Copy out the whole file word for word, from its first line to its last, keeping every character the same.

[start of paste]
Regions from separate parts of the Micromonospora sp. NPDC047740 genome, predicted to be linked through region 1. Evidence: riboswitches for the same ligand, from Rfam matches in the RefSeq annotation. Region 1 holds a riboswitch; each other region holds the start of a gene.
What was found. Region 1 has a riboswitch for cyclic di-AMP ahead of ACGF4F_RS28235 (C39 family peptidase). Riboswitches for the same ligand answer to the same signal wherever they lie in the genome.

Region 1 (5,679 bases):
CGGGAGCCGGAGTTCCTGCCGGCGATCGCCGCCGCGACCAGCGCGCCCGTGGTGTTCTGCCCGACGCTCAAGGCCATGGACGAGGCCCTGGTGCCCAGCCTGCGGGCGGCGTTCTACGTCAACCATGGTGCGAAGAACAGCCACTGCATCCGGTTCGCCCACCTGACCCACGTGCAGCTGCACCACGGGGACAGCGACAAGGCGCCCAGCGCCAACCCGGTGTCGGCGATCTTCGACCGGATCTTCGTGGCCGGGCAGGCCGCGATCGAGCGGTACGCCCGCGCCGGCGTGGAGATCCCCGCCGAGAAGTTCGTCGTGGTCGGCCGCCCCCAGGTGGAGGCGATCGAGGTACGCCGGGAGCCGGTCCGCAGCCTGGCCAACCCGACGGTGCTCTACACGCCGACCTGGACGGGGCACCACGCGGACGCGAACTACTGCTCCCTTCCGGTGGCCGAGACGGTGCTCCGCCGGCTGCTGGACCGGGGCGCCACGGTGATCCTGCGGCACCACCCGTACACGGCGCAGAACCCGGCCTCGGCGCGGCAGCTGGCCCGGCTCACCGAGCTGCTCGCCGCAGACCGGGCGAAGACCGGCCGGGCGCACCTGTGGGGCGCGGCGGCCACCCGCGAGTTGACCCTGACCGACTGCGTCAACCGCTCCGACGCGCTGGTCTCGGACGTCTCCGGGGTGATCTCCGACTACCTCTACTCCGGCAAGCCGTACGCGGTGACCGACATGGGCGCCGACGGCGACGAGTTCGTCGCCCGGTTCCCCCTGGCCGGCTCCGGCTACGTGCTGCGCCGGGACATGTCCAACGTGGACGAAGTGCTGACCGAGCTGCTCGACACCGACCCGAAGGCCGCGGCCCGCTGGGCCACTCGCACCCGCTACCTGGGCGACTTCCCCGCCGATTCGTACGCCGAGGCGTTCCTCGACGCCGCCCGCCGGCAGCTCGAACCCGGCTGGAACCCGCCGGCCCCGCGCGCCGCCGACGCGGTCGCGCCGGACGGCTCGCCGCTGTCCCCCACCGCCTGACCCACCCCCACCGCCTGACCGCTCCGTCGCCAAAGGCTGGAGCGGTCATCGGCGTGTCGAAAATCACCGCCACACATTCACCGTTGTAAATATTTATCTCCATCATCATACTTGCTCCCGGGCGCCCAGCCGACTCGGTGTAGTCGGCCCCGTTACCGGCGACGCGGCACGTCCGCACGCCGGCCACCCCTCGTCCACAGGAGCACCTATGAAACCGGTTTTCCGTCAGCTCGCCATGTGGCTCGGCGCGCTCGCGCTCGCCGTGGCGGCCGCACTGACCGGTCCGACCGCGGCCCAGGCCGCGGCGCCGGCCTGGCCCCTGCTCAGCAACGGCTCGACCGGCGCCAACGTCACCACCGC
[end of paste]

Regions from separate parts of the Micromonospora sp. NPDC047740 genome, predicted to be linked through region 1. Evidence: riboswitches for the same ligand, from Rfam matches in the RefSeq annotation. Region 1 holds a riboswitch; each other region holds the start of a gene.
What was found. Region 1 has a riboswitch for cyclic di-AMP ahead of ACGF4F_RS28235 (C39 family peptidase). Riboswitches for the same ligand answer to the same signal wherever they lie in the genome.

Region 1 (5,679 bases):
CGGGAGCCGGAGTTCCTGCCGGCGATCGCCGCCGCGACCAGCGCGCCCGTGGTGTTCTGCCCGACGCTCAAGGCCATGGACGAGGCCCTGGTGCCCAGCCTGCGGGCGGCGTTCTACGTCAACCATGGTGCGAAGAACAGCCACTGCATCCGGTTCGCCCACCTGACCCACGTGCAGCTGCACCACGGGGACAGCGACAAGGCGCCCAGCGCCAACCCGGTGTCGGCGATCTTCGACCGGATCTTCGTGGCCGGGCAGGCCGCGATCGAGCGGTACGCCCGCGCCGGCGTGGAGATCCCCGCCGAGAAGTTCGTCGTGGTCGGCCGCCCCCAGGTGGAGGCGATCGAGGTACGCCGGGAGCCGGTCCGCAGCCTGGCCAACCCGACGGTGCTCTACACGCCGACCTGGACGGGGCACCACGCGGACGCGAACTACTGCTCCCTTCCGGTGGCCGAGACGGTGCTCCGCCGGCTGCTGGACCGGGGCGCCACGGTGATCCTGCGGCACCACCCGTACACGGCGCAGAACCCGGCCTCGGCGCGGCAGCTGGCCCGGCTCACCGAGCTGCTCGCCGCAGACCGGGCGAAGACCGGCCGGGCGCACCTGTGGGGCGCGGCGGCCACCCGCGAGTTGACCCTGACCGACTGCGTCAACCGCTCCGACGCGCTGGTCTCGGACGTCTCCGGGGTGATCTCCGACTACCTCTACTCCGGCAAGCCGTACGCGGTGACCGACATGGGCGCCGACGGCGACGAGTTCGTCGCCCGGTTCCCCCTGGCCGGCTCCGGCTACGTGCTGCGCCGGGACATGTCCAACGTGGACGAAGTGCTGACCGAGCTGCTCGACACCGACCCGAAGGCCGCGGCCCGCTGGGCCACTCGCACCCGCTACCTGGGCGACTTCCCCGCCGATTCGTACGCCGAGGCGTTCCTCGACGCCGCCCGCCGGCAGCTCGAACCCGGCTGGAACCCGCCGGCCCCGCGCGCCGCCGACGCGGTCGCGCCGGACGGCTCGCCGCTGTCCCCCACCGCCTGACCCACCCCCACCGCCTGACCGCTCCGTCGCCAAAGGCTGGAGCGGTCATCGGCGTGTCGAAAATCACCGCCACACATTCACCGTTGTAAATATTTATCTCCATCATCATACTTGCTCCCGGGCGCCCAGCCGACTCGGTGTAGTCGGCCCCGTTACCGGCGACGCGGCACGTCCGCACGCCGGCCACCCCTCGTCCACAGGAGCACCTATGAAACCGGTTTTCCGTCAGCTCGCCATGTGGCTCGGCGCGCTCGCGCTCGCCGTGGCGGCCGCACTGACCGGTCCGACCGCGGCCCAGGCCGCGGCGCCGGCCTGGCCCCTGCTCAGCAACGGCTCGACCGGCGCCAACGTCACCACCGC